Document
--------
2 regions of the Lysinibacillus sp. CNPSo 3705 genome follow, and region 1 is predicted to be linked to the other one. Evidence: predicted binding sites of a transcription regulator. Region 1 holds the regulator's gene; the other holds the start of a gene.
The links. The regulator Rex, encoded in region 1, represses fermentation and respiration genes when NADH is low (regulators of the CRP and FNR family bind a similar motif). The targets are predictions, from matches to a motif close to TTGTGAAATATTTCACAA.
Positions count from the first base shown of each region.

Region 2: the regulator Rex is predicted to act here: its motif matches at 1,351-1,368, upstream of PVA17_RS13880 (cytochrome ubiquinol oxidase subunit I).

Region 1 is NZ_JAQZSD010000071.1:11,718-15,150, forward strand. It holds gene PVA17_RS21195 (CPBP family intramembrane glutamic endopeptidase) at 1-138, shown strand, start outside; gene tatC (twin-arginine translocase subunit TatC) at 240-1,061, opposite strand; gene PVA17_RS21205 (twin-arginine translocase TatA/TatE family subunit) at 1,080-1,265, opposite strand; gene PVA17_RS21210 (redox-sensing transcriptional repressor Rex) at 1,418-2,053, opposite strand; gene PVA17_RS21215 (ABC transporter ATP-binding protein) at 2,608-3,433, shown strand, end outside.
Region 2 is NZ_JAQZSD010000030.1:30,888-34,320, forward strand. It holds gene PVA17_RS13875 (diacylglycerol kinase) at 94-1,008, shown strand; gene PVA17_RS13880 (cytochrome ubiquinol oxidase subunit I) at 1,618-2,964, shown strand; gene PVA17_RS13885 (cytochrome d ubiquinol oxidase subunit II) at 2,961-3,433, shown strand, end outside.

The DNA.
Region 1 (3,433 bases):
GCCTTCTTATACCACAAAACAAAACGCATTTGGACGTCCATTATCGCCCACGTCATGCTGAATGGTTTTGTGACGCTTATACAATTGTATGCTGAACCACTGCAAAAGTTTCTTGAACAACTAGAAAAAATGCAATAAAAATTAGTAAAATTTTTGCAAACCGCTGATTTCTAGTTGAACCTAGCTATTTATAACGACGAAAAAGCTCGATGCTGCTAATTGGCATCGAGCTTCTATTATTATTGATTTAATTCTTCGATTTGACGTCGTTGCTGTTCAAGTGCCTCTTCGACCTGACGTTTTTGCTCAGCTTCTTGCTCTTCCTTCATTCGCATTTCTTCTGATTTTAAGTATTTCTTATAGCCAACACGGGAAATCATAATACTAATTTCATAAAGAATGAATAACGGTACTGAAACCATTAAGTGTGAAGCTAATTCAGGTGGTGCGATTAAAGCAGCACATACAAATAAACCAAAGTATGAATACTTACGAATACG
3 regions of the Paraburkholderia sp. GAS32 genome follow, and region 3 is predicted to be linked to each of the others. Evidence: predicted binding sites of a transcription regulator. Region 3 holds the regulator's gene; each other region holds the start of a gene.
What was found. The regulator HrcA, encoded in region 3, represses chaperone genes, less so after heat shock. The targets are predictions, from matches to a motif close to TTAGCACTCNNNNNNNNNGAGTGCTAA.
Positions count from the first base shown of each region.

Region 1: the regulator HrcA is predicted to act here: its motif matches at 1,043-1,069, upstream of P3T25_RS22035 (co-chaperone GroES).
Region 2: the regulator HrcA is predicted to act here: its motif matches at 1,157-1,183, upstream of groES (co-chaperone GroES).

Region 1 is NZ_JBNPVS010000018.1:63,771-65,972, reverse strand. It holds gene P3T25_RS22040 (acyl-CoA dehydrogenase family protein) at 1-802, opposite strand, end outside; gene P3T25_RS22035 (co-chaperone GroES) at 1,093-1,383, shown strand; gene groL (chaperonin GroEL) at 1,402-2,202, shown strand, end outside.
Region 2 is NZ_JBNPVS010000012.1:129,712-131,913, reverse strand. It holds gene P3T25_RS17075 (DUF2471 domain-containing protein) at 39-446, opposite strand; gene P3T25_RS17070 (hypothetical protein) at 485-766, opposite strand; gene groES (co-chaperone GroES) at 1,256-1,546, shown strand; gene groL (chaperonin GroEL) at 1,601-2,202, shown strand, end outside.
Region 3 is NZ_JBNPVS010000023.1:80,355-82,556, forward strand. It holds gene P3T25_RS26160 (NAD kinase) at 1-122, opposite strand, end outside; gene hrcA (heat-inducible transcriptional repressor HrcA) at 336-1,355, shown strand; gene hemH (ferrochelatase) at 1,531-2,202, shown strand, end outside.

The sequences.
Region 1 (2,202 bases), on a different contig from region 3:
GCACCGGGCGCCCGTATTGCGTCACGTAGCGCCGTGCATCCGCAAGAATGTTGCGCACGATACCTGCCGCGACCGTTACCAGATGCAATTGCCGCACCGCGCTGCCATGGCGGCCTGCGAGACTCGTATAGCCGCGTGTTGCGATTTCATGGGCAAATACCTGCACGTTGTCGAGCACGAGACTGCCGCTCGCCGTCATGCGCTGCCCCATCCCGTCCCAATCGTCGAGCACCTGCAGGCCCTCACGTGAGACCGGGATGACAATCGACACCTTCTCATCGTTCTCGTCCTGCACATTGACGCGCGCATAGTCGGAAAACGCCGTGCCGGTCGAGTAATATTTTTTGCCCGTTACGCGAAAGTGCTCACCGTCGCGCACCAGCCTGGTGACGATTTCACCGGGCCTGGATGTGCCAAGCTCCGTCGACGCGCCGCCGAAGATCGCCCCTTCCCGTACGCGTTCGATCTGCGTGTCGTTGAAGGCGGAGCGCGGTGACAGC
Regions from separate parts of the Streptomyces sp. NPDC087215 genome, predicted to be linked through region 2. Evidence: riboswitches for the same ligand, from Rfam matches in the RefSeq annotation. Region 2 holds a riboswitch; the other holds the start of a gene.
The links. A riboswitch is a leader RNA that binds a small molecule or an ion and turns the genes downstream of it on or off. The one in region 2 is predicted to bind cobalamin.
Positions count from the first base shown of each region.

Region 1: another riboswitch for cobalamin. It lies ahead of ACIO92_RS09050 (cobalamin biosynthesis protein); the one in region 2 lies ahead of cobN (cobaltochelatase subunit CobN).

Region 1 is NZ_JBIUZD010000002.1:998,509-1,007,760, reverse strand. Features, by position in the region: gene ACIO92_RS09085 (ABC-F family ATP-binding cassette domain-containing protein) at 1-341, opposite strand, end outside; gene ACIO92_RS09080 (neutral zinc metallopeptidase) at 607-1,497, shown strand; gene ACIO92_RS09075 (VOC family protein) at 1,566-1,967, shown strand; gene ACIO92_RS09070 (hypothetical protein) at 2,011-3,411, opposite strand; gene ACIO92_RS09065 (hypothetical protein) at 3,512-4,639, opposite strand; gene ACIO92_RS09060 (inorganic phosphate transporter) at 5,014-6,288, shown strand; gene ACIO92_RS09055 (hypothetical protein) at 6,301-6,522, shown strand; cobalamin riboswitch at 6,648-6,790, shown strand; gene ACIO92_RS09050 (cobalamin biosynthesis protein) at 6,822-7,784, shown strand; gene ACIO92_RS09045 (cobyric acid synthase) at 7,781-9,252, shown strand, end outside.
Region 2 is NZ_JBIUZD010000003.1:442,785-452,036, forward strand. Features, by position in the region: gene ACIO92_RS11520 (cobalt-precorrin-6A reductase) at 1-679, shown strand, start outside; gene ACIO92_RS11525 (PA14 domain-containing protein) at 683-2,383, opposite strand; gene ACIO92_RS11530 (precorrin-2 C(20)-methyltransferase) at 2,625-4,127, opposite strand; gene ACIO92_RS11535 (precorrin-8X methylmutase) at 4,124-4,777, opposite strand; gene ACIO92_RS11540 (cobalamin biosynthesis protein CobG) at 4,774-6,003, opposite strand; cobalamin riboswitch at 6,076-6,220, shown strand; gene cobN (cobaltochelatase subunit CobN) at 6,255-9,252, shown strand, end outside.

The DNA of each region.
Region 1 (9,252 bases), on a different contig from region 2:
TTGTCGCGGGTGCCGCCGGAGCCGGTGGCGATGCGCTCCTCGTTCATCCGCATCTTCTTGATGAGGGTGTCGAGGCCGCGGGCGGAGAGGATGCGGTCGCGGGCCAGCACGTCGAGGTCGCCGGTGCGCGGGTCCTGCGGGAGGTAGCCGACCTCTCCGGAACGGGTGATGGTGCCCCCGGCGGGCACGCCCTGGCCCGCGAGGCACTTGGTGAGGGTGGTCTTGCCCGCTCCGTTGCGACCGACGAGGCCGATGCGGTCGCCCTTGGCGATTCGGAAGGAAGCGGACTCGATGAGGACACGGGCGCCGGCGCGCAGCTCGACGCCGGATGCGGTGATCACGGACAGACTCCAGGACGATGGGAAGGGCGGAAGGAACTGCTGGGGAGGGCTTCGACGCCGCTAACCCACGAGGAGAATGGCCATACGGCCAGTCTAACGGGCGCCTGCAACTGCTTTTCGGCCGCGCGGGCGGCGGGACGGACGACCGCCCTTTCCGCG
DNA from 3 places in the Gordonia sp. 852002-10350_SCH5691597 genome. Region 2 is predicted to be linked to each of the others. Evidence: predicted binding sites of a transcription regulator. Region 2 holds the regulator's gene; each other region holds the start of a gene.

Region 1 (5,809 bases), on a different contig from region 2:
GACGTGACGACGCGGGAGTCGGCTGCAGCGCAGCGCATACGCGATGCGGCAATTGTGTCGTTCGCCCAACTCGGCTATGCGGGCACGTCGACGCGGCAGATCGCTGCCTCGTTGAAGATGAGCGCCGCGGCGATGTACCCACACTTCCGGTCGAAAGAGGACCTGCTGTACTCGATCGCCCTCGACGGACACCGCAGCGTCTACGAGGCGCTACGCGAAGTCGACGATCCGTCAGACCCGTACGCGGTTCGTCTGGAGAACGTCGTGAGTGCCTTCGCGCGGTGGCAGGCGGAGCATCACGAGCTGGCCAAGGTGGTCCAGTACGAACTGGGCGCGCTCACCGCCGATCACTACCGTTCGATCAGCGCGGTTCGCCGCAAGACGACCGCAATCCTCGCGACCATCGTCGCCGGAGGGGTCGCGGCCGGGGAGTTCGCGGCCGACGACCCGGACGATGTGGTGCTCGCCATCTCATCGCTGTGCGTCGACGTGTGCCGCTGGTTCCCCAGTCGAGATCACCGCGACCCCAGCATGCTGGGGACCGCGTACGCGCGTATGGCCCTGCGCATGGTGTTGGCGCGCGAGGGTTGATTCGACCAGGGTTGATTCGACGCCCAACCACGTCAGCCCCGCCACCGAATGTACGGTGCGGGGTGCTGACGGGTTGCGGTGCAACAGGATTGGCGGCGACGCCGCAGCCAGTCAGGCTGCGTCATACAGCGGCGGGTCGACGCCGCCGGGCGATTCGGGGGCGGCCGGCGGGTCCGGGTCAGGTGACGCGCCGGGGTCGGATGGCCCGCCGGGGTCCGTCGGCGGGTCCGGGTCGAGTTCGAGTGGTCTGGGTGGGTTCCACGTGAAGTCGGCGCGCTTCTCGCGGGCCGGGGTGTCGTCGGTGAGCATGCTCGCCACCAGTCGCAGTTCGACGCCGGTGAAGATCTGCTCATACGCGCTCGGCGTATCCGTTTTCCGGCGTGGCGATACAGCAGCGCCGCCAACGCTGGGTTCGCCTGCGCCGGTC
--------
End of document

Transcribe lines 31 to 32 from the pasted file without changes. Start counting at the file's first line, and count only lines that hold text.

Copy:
Region 1 (5,809 bases), on a different contig from region 2:
GACGTGACGACGCGGGAGTCGGCTGCAGCGCAGCGCATACGCGATGCGGCAATTGTGTCGTTCGCCCAACTCGGCTATGCGGGCACGTCGACGCGGCAGATCGCTGCCTCGTTGAAGATGAGCGCCGCGGCGATGTACCCACACTTCCGGTCGAAAGAGGACCTGCTGTACTCGATCGCCCTCGACGGACACCGCAGCGTCTACGAGGCGCTACGCGAAGTCGACGATCCGTCAGACCCGTACGCGGTTCGTCTGGAGAACGTCGTGAGTGCCTTCGCGCGGTGGCAGGCGGAGCATCACGAGCTGGCCAAGGTGGTCCAGTACGAACTGGGCGCGCTCACCGCCGATCACTACCGTTCGATCAGCGCGGTTCGCCGCAAGACGACCGCAATCCTCGCGACCATCGTCGCCGGAGGGGTCGCGGCCGGGGAGTTCGCGGCCGACGACCCGGACGATGTGGTGCTCGCCATCTCATCGCTGTGCGTCGACGTGTGCCGCTGGTTCCCCAGTCGAGATCACCGCGACCCCAGCATGCTGGGGACCGCGTACGCGCGTATGGCCCTGCGCATGGTGTTGGCGCGCGAGGGTTGATTCGACCAGGGTTGATTCGACGCCCAACCACGTCAGCCCCGCCACCGAATGTACGGTGCGGGGTGCTGACGGGTTGCGGTGCAACAGGATTGGCGGCGACGCCGCAGCCAGTCAGGCTGCGTCATACAGCGGCGGGTCGACGCCGCCGGGCGATTCGGGGGCGGCCGGCGGGTCCGGGTCAGGTGACGCGCCGGGGTCGGATGGCCCGCCGGGGTCCGTCGGCGGGTCCGGGTCGAGTTCGAGTGGTCTGGGTGGGTTCCACGTGAAGTCGGCGCGCTTCTCGCGGGCCGGGGTGTCGTCGGTGAGCATGCTCGCCACCAGTCGCAGTTCGACGCCGGTGAAGATCTGCTCATACGCGCTCGGCGTATCCGTTTTCCGGCGTGGCGATACAGCAGCGCCGCCAACGCTGGGTTCGCCTGCGCCGGTC